Is Chairman Menendez the Right U.S. Signal for Latin America?

By: Eric Hershberg and William M. LeoGrande, Professors of Government, American University School of Public Affairs

U.S. Senator Bob Menendez | by Talk Radio News Service | Flickr | Creative Commons

U.S. Senator Bob Menendez | by Talk Radio News Service | Flickr | Creative Commons

Fresh and credible allegations about U.S. Senator Bob Menendez’s bullying of Latin American governments and influence-peddling for political cronies raise further doubts about what Washington is signaling to the region – and the implications for U.S. relevance in the second Obama Administration.  Secretary of State Kerry’s successor as chairman of the Senate Foreign Relations Committee, Menendez is now a major architect of U.S. policy, and his activities and policies are an indication of U.S. intentions around the world, especially in Latin America, which has been the focus of much of the Senator’s attention.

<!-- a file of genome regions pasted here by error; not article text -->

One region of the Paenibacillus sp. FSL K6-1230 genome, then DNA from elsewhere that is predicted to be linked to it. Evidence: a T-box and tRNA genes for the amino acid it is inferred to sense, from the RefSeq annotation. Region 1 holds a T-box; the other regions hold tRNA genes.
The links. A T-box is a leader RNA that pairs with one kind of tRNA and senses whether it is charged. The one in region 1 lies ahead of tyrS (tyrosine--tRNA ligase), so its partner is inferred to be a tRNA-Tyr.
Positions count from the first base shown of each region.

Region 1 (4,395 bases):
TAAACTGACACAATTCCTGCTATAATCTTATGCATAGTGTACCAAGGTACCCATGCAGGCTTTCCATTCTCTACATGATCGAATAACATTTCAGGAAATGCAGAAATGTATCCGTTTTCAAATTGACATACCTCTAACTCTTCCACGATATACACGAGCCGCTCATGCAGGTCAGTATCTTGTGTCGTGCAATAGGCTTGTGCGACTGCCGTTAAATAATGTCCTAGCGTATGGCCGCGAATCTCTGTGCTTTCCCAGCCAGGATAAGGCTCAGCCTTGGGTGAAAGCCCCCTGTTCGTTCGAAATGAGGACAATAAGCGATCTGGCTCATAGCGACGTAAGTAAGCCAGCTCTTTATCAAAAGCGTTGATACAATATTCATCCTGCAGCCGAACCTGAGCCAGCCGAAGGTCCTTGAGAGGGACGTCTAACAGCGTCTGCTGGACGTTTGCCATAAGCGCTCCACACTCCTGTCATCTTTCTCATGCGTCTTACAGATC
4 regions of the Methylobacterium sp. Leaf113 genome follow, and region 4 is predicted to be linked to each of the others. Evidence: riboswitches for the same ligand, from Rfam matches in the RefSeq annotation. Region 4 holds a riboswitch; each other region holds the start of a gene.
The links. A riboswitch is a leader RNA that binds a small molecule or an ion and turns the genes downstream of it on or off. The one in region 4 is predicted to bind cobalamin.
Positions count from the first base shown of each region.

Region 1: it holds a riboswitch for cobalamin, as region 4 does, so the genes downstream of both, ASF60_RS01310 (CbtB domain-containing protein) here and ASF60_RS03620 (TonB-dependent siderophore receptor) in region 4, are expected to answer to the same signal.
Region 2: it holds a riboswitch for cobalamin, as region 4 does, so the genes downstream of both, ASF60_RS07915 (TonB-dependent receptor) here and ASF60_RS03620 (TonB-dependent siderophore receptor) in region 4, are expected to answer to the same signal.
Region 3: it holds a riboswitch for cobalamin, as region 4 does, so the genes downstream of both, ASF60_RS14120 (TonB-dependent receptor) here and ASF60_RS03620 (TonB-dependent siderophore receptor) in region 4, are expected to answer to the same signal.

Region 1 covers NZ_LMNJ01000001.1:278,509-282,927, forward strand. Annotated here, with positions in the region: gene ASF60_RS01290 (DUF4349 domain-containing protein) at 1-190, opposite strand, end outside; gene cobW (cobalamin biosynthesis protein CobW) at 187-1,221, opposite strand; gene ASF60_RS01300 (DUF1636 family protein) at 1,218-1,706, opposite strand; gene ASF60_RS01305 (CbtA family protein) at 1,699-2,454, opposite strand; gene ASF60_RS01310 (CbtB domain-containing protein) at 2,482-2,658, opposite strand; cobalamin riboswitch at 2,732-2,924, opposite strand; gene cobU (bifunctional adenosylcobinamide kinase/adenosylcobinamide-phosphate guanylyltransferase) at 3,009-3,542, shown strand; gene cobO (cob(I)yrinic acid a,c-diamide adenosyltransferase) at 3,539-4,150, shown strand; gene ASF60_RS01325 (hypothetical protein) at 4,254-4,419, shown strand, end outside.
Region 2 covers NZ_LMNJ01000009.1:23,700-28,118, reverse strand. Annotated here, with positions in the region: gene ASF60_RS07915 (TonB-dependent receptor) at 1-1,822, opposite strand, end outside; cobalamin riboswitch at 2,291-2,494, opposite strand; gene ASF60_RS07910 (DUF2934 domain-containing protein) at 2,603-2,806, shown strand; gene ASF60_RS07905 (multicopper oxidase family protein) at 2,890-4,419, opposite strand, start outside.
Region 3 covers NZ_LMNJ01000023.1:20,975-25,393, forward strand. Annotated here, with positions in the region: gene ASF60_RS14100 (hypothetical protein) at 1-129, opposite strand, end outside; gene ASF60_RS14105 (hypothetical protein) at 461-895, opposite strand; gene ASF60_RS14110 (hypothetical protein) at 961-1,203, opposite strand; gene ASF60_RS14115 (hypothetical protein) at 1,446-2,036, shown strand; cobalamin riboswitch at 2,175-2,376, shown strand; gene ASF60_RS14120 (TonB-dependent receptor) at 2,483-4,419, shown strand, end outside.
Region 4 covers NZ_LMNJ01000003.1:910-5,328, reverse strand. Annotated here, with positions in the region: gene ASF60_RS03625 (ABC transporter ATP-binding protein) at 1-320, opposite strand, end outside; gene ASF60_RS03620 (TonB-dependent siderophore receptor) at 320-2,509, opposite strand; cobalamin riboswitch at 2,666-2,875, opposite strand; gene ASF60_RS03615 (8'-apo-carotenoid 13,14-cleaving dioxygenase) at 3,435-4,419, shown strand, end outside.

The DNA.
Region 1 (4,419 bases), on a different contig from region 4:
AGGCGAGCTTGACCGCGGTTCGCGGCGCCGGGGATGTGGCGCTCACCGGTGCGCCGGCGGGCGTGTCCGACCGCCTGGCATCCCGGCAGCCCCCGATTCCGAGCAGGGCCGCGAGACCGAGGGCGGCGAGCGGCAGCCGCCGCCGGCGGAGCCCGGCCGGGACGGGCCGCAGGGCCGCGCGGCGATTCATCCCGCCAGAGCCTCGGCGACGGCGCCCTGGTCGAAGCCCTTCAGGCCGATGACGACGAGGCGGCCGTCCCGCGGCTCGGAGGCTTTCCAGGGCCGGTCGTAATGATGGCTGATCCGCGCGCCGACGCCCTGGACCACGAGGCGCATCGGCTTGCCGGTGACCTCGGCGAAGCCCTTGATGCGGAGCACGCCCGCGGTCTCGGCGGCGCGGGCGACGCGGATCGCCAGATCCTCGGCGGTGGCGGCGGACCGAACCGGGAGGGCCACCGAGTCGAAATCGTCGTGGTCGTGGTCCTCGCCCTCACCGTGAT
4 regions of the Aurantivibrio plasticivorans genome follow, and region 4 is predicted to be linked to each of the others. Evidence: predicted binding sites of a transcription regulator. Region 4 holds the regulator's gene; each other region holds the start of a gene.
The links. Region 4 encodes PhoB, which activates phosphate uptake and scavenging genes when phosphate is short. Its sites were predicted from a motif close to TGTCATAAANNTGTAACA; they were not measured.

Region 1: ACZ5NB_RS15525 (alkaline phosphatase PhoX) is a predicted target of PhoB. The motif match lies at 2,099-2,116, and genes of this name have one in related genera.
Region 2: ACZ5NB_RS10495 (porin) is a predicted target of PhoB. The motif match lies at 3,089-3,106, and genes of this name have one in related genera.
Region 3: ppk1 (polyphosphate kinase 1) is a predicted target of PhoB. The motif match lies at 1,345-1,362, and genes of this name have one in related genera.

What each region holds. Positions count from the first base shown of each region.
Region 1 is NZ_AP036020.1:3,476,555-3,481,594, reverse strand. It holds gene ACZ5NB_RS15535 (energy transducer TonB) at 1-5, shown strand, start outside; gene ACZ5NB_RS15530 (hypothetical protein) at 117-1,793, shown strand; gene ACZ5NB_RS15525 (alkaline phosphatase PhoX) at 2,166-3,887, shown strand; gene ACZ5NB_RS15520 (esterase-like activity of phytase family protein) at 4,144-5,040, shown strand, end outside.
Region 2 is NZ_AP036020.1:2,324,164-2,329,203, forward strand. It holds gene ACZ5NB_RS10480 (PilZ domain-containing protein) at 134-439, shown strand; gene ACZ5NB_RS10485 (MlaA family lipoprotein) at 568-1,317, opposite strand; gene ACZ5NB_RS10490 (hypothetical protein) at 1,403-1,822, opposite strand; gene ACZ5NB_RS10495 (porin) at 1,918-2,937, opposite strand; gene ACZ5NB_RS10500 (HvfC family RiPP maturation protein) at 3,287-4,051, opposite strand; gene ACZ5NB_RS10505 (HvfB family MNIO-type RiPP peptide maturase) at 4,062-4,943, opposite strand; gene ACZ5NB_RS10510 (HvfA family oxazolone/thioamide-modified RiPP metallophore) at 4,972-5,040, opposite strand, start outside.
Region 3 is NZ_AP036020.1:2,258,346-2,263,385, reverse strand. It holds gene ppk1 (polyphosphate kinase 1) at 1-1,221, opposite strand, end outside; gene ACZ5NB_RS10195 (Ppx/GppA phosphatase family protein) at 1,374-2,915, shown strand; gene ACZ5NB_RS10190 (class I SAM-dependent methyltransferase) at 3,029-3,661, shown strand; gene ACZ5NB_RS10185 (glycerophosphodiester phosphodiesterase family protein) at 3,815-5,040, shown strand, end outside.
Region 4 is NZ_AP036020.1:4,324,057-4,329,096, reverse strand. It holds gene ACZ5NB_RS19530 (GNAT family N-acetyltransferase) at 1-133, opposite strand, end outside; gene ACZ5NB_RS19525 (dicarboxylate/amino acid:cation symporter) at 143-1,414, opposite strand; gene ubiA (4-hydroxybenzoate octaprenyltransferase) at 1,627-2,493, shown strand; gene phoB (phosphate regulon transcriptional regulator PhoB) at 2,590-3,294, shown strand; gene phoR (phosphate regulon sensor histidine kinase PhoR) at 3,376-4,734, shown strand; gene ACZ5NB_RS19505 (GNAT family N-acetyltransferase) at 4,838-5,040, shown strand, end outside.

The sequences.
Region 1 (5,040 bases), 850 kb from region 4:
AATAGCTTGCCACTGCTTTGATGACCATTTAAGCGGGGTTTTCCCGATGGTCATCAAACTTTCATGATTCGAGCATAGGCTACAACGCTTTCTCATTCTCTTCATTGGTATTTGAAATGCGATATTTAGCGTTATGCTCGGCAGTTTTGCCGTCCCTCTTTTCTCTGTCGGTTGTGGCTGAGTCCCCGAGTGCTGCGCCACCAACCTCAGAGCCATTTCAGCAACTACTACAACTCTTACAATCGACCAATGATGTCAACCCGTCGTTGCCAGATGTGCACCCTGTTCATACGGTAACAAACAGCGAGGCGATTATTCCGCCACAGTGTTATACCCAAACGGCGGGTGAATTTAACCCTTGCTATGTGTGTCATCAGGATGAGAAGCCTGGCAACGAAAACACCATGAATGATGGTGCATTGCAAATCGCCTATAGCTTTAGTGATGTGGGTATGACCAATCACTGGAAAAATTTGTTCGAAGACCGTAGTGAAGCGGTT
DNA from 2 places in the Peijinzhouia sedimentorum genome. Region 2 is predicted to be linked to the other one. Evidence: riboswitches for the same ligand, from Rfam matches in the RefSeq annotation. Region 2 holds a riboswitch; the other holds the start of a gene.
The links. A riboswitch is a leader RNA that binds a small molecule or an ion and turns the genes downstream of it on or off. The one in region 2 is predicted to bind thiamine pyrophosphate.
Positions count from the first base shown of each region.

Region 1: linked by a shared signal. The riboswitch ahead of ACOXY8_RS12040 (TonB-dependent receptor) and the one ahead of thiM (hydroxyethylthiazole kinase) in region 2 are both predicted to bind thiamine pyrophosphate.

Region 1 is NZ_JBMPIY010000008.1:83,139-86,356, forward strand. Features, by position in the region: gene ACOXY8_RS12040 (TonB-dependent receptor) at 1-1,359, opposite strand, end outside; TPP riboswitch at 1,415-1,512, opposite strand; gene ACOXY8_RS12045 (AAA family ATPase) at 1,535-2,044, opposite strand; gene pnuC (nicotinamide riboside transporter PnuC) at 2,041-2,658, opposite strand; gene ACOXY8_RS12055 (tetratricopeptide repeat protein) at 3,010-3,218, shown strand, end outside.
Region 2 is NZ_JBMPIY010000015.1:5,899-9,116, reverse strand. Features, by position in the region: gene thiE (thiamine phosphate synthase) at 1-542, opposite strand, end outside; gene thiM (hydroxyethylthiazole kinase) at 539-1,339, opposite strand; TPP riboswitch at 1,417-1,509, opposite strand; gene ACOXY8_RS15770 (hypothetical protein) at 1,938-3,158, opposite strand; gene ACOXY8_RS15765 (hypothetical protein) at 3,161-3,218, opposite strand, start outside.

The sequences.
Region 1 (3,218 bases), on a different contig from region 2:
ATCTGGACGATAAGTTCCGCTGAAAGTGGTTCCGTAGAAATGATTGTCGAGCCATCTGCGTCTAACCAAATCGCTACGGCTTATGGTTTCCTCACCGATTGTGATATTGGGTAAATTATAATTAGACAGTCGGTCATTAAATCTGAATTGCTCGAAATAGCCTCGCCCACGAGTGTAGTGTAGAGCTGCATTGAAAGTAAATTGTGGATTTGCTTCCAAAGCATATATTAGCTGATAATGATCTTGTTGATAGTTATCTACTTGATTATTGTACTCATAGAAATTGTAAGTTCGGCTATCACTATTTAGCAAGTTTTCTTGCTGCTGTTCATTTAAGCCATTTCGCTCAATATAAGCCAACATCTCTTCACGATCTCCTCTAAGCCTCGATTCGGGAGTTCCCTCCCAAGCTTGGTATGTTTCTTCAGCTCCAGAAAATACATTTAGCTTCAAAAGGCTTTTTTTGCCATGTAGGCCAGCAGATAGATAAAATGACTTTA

Media reports have documented well how Menendez persistently intervened on behalf of a wealthy campaign donor to pressure the government of the Dominican Republic to institute port security programs over legitimate objections of local authorities.  When Dominican officials appropriately exercised their duties and pointed out that the donor lacked expertise for the exorbitantly priced contract, Menendez only turned up the heat.  This was consistent with an ongoing pattern of behavior.  In 2011, according to reliable sources, Menendez demanded a U.S. policy of forcing the government of El Salvador to fire a cabinet minister he did not like, clearing the way for the military to capture the position.  Earlier, when the OAS opened discussions on whether to lay out conditions for Cuba’s readmission to the hemispheric body, he threatened to cut all of its U.S. funding.  A self-proclaimed champion of “democracy promotion” and “accountability” in Latin America, the New Jersey Democrat never missed a chance to criticize centrist or left-leaning governments.  Governments in the region are not the sole targets of his interventions:  Menendez has used his influence to intimidate bureaucrats throughout the U.S. foreign policy community into either supporting his initiatives or, at least, turning a blind eye to them.